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October 25, 2011

Cody, Wyoming (A poem)

by Christopher Miller

Drove straight through from Minneapolis:

through the National Grasslands, through the Black Hills where we stopped to brush our teeth at

a rest stop on I-80 where the sun rose over a sign under a sheet of smudgy glass described the

footprints of dinosaurs located nearby while bison nibbled scrub not a hundred yards away.

Stopped at Mt. Rushmore (smaller than in the movies, exactly as crowded),

ate tacos and tater tots for lunch, cold coffee from styrofoam cups, and

warm water from plastic bottles. Katy counted out our cash in a narrow fan with her fingers,

shook her head no at the Crazy Horse monument when the man asked for 14 dollars.

In the front seat while she studied the map the mountains appeared in a glare

against the windshield tall and white and distant I said stupidly “Katy. Katy look. Look Katy.”

The map open in her lap she stared until the road dipped then went back to her map.

The run-away truck ramps dotted the sides of the hills like brown birthmarks.

Found a KOA behind a screen of tall pines just off the highway as the sun set,

went into town and ate a t-bone steak and thin breaded fried onions and drank beer

from an iced mug so cold it hurt the palm of my hand, dripped slivers of ice onto the

red-and-white-checked tablecloth over the table, the picnic table bolted to a concrete floor.

After the meal slipped towards sleep as if tied to it like an anchor. Back at the site

stumbled towards the new blue tent, kicked off the dusty boots, lay on the bags (zippered together) and

felt the length of my backbone press the dry ground. Remarked in my mind there was no smell of grass,

no scent of water anywhere, just the evening quickly cooling. Katy went out for something.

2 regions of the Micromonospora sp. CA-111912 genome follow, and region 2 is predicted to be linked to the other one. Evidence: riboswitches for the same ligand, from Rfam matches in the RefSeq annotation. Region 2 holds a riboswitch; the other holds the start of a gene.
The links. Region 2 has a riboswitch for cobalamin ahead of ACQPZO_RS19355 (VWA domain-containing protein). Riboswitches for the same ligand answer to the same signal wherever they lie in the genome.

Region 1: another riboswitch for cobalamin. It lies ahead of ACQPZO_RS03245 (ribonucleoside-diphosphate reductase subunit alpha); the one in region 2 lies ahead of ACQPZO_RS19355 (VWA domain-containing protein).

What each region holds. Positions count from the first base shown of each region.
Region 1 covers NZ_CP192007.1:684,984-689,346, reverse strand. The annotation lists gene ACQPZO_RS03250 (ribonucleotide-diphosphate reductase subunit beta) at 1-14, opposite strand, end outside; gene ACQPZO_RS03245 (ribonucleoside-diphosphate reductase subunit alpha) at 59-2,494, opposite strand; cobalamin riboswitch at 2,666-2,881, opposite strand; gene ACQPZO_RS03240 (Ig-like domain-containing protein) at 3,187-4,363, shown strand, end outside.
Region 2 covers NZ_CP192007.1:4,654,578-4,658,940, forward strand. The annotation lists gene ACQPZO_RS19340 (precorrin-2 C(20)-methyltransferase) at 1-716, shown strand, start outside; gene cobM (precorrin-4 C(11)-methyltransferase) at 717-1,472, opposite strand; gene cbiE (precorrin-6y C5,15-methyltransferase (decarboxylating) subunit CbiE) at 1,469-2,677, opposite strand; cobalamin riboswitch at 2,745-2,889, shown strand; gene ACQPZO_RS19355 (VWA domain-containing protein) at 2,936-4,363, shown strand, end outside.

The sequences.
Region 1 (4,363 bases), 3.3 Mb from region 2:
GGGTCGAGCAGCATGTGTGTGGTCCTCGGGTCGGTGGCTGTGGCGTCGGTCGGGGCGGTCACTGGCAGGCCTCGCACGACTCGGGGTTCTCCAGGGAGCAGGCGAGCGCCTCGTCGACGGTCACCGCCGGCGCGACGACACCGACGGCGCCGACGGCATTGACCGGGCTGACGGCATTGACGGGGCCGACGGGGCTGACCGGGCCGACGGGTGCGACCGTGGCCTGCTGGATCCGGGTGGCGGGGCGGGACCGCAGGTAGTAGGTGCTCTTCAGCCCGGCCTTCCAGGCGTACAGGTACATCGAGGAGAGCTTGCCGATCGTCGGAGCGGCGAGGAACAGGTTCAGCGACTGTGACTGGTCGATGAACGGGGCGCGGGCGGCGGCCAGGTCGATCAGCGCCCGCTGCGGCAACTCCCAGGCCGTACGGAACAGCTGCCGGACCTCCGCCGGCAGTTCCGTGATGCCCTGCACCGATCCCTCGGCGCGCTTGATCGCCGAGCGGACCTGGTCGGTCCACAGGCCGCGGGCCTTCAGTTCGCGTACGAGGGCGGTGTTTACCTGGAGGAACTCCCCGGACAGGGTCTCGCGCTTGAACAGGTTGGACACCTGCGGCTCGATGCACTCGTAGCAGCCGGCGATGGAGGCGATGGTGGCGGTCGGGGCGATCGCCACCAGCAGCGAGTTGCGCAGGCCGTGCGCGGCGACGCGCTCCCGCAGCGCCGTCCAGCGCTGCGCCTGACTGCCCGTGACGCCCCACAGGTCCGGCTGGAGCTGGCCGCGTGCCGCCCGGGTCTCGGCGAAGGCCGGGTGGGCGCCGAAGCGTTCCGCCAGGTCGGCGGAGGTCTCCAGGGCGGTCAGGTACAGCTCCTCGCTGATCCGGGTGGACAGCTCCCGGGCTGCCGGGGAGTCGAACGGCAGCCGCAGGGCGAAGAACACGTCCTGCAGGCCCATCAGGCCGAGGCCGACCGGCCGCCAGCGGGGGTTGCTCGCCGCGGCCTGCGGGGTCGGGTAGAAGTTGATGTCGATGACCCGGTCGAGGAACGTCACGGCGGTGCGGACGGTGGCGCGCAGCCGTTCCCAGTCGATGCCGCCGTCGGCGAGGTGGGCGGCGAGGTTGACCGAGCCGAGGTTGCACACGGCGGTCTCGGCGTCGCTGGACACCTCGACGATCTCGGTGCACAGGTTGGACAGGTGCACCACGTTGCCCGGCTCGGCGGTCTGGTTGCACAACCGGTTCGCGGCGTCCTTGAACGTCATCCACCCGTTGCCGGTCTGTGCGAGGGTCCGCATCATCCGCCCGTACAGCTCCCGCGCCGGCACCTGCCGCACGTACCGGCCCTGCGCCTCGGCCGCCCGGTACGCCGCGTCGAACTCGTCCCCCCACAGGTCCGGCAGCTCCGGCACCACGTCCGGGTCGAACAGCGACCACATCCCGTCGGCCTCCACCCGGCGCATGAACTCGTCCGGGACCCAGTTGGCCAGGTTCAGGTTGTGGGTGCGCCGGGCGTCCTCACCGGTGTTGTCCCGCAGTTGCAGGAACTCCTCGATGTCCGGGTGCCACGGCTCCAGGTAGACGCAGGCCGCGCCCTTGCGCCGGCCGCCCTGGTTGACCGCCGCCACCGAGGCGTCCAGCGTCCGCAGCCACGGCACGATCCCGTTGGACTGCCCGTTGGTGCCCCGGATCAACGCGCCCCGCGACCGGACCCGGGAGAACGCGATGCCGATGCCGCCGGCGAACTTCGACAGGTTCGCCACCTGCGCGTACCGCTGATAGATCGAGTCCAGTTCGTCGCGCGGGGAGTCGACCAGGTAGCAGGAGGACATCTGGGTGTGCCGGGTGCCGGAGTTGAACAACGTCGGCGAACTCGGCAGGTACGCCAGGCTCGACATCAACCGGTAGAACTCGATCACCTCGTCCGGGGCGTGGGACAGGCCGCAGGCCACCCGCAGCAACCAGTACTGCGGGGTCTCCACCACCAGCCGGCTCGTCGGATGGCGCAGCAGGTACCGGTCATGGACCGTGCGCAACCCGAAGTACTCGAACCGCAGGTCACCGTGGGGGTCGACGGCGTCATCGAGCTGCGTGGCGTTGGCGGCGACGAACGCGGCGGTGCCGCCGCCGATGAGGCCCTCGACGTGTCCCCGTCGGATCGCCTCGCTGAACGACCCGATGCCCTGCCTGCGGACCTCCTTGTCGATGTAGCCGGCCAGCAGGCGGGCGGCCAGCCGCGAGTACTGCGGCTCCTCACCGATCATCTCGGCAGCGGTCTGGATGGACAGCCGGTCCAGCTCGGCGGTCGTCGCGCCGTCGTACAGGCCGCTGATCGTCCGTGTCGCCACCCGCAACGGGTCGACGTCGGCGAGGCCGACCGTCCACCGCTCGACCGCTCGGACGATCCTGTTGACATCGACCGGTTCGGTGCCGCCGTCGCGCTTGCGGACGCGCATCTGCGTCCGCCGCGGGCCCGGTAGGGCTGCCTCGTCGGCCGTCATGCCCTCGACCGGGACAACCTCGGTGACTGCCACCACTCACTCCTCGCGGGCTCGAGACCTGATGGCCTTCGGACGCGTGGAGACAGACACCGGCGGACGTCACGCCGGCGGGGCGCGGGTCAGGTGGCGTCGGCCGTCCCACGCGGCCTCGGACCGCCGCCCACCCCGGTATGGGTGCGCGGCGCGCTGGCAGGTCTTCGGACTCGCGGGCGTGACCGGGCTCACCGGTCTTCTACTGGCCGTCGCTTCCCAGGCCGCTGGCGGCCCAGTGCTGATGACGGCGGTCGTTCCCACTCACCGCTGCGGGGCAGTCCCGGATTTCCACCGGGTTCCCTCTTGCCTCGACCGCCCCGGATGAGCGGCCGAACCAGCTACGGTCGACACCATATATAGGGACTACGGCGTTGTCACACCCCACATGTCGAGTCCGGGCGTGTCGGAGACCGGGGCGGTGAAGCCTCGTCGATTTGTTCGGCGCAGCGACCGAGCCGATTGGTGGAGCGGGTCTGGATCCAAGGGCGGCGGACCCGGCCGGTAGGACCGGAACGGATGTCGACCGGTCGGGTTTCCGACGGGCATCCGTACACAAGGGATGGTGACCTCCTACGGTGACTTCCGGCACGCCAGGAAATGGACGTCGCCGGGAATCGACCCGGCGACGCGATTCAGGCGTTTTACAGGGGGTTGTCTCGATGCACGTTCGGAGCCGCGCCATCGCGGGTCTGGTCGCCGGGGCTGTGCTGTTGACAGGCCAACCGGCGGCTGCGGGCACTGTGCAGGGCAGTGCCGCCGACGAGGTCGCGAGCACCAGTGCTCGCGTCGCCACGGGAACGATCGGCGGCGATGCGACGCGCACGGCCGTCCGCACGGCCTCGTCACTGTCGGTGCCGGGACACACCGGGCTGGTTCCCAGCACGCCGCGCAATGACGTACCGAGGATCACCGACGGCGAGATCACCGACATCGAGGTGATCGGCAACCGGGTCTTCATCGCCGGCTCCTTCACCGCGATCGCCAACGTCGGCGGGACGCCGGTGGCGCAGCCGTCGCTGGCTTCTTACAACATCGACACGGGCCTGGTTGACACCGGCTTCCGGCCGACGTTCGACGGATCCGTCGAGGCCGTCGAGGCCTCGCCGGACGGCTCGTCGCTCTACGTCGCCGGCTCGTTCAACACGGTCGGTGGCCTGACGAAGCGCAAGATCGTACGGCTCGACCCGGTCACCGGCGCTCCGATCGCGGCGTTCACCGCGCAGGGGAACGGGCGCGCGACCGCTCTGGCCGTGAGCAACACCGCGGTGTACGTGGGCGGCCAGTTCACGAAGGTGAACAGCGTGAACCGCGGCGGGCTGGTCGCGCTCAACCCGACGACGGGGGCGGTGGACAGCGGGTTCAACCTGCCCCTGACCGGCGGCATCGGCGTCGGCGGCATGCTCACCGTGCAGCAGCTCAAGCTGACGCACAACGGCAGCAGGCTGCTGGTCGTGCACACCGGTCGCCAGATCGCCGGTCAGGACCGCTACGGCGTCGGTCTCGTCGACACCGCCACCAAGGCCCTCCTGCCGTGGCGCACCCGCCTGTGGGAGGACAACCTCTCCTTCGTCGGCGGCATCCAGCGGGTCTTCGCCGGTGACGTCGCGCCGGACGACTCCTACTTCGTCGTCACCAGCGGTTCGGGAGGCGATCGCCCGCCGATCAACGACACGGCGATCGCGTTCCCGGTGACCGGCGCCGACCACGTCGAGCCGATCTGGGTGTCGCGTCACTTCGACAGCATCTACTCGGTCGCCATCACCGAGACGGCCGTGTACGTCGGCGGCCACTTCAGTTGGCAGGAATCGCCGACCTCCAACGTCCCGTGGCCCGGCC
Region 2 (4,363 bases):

Later, suddenly awake in the unfamiliar dark, reached out felt the other half of

the bag empty and cold. Listening, heard the semis rumble out of the pass, some other traveler’s

satellite-dish attuned television turned too loud, the wind rip not whistle through the tall pines. A

pair of headlights cast the silhouette of my head on the roof of the tent.

Sat up stiffly, sweaty, cool, afraid. Checked my watch and saw it was late. Through the fabric of the tent

saw the shapes of a dog, a rock, and a tree. Also other tents, motor coaches, and the hut of the bathrooms.

Breath was sticky and dry, looked for my boots to look for Katy and could not remember where I had kicked them off.

Steps and a flashlight floated towards the flap.

Then the zipper softly crackled and there she was,
squatting with her arms full in the door while the
smell of clean hot laundry filled the dry tent like
the ocean


COLONEL WILLIAM F. “Buffalo Bill” Cody first entered the Big Horn Basin of Wyoming in the 1870’s while guiding Professor O. C. March, distinguished geologist of Yale University, who was making a study of the natural resources of the West.

The tremendous possibilities for development of land through irrigation, the rich soil, the grandeur of the scenery, the abundance of fish and game, and the proximity of Yellowstone National Park, all were influencing factors in the decision of Colonel Cody to return during the mid 1890’s.

The Colonel and several friends came to the area with the avowed purpose of land development and the building of a community. The original townsite selected was located at the east end of the Shoshone Canyon, but was later moved to the present site of the city. At the insistence of Colonel Cody’s fellow developers, the site was named Cody in 1895. Streets were laid out and named for General Phil Sheridan and the originators of the community.